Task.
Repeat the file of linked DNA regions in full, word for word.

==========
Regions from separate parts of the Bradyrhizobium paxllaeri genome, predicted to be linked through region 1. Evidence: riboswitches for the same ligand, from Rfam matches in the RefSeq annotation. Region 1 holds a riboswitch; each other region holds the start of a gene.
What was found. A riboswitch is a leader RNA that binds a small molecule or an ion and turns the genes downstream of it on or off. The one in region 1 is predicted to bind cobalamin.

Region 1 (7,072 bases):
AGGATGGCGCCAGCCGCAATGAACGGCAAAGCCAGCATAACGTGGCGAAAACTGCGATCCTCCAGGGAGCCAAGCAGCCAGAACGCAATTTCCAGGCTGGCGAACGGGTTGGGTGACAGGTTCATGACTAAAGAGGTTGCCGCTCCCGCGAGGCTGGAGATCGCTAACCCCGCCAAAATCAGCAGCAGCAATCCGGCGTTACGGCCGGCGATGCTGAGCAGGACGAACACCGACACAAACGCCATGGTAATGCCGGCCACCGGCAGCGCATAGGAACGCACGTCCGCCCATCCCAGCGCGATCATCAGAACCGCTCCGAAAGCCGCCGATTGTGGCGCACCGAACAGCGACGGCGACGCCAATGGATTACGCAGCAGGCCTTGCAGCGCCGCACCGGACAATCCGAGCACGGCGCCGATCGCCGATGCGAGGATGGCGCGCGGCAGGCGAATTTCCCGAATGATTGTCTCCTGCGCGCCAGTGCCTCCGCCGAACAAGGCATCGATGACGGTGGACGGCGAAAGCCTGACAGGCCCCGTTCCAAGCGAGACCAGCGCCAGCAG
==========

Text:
Regions from separate parts of the Bradyrhizobium paxllaeri genome, predicted to be linked through region 1. Evidence: riboswitches for the same ligand, from Rfam matches in the RefSeq annotation. Region 1 holds a riboswitch; each other region holds the start of a gene.
What was found. A riboswitch is a leader RNA that binds a small molecule or an ion and turns the genes downstream of it on or off. The one in region 1 is predicted to bind cobalamin.

Region 1 (7,072 bases):
AGGATGGCGCCAGCCGCAATGAACGGCAAAGCCAGCATAACGTGGCGAAAACTGCGATCCTCCAGGGAGCCAAGCAGCCAGAACGCAATTTCCAGGCTGGCGAACGGGTTGGGTGACAGGTTCATGACTAAAGAGGTTGCCGCTCCCGCGAGGCTGGAGATCGCTAACCCCGCCAAAATCAGCAGCAGCAATCCGGCGTTACGGCCGGCGATGCTGAGCAGGACGAACACCGACACAAACGCCATGGTAATGCCGGCCACCGGCAGCGCATAGGAACGCACGTCCGCCCATCCCAGCGCGATCATCAGAACCGCTCCGAAAGCCGCCGATTGTGGCGCACCGAACAGCGACGGCGACGCCAATGGATTACGCAGCAGGCCTTGCAGCGCCGCACCGGACAATCCGAGCACGGCGCCGATCGCCGATGCGAGGATGGCGCGCGGCAGGCGAATTTCCCGAATGATTGTCTCCTGCGCGCCAGTGCCTCCGCCGAACAAGGCATCGATGACGGTGGACGGCGAAAGCCTGACAGGCCCCGTTCCAAGCGAGACCAGCGCCAGCAG